I still sometimes wish I hadn't done that...

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haha, i'm lvl 12 and a little bored of it. Maybe you would like to party up my two friends and I? we want to do a dungeon together –  acidzombie24 Jan 6 '11 at 17:41
    
@acid I'm currently on a break and I let my subscription expire. I am productive again :) Thanks for the offer though. –  romkyns Jan 6 '11 at 17:47
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There are quite a few in-depth answers here, so I'll keep my answer fairly brief and based on my first experience of WoW.

I didn't even know what WoW was when I created an account. I knew absolutely nothing about the game other than it was a MMORPG and it had some blue thing with big ears on the front of the box.

No-one wants to read all the stuff about classes and factions at the beginning of any game, you just want to jump in and start playing. Unfortunately, knowing a little about each class is really helpful because your class determines your future game style. I just jumped in with a Alliance human Paladin, before re-rolling to an Alliance human Warlock. I found the warlock easy to play at the lower levels, where as I personally think that a Paladin took a bit more game knowledge.

I went running all over the place in my first couple of months, starting in Elwynn Forest and running into Westfall or Duskwood (even at level 7) and got completely owned several times. I didn't understand how gear worked or how to be a better player, this comes with experience. Either way, I enjoyed myself. I enjoyed the zones (even back then) and the stories. I especially liked Hogger (Elwynn Forest bad boy!) and having to get help to take him down. Even now at 85, I still go back to bash him about sometimes :)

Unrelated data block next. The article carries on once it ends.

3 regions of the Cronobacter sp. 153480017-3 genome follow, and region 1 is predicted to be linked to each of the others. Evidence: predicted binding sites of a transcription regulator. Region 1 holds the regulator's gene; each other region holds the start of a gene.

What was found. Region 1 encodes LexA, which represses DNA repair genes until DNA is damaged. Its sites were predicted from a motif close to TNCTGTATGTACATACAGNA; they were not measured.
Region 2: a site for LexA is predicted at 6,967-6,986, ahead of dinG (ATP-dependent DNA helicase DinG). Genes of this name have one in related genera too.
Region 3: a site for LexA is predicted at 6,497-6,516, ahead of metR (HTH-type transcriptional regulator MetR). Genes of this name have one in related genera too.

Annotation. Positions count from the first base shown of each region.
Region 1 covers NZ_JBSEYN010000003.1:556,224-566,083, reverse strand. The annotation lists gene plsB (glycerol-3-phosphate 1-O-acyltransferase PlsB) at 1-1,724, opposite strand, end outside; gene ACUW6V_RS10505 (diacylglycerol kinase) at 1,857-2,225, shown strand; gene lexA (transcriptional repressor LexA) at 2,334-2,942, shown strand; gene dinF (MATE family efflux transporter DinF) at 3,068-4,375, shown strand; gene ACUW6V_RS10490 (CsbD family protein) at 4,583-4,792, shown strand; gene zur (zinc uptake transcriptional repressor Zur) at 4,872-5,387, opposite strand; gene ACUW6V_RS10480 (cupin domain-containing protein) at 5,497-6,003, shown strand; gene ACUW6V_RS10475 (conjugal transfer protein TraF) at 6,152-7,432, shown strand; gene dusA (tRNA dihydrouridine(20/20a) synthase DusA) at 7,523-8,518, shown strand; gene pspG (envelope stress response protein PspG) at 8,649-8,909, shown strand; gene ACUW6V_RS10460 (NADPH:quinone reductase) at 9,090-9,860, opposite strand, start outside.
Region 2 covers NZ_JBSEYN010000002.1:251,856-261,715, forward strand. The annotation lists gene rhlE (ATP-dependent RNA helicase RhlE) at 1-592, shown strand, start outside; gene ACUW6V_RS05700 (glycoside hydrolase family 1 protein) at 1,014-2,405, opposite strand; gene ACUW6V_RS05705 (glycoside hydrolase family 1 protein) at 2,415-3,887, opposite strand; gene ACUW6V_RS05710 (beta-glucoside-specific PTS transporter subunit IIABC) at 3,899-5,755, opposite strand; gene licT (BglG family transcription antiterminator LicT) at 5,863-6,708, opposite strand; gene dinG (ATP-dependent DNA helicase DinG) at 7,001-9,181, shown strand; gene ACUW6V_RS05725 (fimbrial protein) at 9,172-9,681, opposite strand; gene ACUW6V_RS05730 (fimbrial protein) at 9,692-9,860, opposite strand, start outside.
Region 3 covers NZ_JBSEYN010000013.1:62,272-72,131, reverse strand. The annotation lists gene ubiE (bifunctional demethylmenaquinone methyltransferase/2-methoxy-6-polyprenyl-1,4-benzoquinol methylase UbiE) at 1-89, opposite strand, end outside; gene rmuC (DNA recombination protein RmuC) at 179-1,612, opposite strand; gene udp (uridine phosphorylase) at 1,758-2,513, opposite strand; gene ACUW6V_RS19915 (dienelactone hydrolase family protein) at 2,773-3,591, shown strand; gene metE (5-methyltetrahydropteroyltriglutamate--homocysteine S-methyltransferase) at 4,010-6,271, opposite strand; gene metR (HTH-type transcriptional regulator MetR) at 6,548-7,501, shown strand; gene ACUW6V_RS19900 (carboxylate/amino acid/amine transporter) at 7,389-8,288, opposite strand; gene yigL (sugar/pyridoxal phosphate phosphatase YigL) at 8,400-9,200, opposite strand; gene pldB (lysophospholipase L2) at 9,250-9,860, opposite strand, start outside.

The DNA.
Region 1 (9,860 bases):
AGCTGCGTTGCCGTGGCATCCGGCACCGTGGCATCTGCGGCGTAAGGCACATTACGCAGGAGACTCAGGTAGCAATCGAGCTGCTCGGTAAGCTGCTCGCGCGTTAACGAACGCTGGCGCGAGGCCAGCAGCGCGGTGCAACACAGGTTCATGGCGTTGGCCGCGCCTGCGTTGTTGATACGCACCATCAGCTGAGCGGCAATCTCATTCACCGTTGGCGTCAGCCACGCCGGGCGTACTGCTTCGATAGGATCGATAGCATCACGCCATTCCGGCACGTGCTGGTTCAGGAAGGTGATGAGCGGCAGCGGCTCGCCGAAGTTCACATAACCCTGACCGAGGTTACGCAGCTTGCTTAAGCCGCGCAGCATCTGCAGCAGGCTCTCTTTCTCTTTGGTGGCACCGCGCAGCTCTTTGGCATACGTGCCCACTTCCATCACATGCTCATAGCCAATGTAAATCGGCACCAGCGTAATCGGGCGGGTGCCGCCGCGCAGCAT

I suppose the best policy is to just dive in, enjoy the game and not worry too much about the game mechanics or details, because you'll pick them up if you decide to continue to play after your trial.

Either way, enjoy WoW :)

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I actually recommend playing for 1 month, and forking over a few bucks to do it. You'll get a good feel for the game, and actually walk away enjoying the best parts of it, before it starts to feel a like a lot of work to play. One of the annoyances with playing an open ended MMORPG is the grinding, but you can avoid some of that that by sticking with the more interesting quests, rather than just picking up all the quests to level up.

WOW does a great job now of introducing something new to you constantly, so if you only plan to just check out the game for a short period of time, then I say experiment with a bunch of things, but avoid certain things that result in a lot of repetitive activity. ie.

  1. Avoid trading in the auction house. This can be fun if you like trading, but it doesn't really add much fun factor in 30 days, especially since you have to really understand the complex economy of the game. For the most part, you'll find good enough loot (armor, weapons) or can buy things you need easily, ie. bags.

  2. Do at least 1 dungeon (instance), and try to do it with a group of people. There is something very satisfying in beating an elite boss while coordinating with others.